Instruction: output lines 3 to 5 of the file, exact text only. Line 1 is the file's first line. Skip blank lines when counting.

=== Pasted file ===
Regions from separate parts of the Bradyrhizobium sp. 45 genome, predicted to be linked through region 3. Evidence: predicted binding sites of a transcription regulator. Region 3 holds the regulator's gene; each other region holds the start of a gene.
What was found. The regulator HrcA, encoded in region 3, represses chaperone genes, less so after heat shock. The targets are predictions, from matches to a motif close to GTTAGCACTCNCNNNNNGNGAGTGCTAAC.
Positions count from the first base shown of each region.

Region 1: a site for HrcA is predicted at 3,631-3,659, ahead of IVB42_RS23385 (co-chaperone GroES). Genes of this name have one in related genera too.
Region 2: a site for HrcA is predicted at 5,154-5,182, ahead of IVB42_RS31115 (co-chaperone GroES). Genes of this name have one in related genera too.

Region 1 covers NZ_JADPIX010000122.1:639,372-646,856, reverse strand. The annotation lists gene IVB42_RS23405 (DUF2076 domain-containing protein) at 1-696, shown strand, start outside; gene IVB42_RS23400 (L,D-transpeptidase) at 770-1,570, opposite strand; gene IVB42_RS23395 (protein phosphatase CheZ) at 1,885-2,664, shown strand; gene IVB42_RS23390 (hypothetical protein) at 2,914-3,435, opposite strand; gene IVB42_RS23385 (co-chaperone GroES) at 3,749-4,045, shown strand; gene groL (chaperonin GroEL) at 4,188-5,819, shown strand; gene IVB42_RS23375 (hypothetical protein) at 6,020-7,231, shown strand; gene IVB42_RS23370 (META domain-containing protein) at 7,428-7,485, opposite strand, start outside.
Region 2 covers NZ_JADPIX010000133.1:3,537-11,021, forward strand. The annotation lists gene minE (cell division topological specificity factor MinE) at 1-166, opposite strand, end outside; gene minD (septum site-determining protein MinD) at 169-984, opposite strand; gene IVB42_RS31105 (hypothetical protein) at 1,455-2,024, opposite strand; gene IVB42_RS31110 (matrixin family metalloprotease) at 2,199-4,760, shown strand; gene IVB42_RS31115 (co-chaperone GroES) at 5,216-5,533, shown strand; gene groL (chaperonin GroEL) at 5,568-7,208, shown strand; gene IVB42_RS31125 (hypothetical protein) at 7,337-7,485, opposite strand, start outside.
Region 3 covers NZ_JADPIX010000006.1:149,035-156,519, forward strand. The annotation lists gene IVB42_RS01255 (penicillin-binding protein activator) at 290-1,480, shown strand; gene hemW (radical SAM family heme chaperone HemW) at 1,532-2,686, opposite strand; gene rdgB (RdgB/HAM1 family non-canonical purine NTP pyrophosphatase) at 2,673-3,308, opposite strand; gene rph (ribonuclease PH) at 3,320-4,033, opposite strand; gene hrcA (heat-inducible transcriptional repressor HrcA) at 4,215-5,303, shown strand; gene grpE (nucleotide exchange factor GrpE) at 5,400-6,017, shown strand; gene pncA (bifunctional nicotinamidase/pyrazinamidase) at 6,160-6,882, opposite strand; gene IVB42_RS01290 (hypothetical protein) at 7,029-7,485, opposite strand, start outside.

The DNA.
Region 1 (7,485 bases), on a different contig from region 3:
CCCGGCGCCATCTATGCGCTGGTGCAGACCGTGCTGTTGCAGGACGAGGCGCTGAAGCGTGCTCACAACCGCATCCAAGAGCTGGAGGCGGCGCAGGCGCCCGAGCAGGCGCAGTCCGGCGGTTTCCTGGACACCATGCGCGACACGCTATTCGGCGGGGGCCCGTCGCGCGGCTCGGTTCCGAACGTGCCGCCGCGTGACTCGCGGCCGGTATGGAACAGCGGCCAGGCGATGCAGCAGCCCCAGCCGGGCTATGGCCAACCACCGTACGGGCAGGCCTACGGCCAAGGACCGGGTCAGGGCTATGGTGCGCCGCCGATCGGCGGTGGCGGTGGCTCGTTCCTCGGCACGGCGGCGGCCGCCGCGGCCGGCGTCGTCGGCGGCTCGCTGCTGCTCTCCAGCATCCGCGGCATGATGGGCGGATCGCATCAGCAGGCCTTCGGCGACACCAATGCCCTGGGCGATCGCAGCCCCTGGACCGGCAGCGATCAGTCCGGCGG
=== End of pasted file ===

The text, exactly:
Positions count from the first base shown of each region.

Region 1: a site for HrcA is predicted at 3,631-3,659, ahead of IVB42_RS23385 (co-chaperone GroES). Genes of this name have one in related genera too.
Region 2: a site for HrcA is predicted at 5,154-5,182, ahead of IVB42_RS31115 (co-chaperone GroES). Genes of this name have one in related genera too.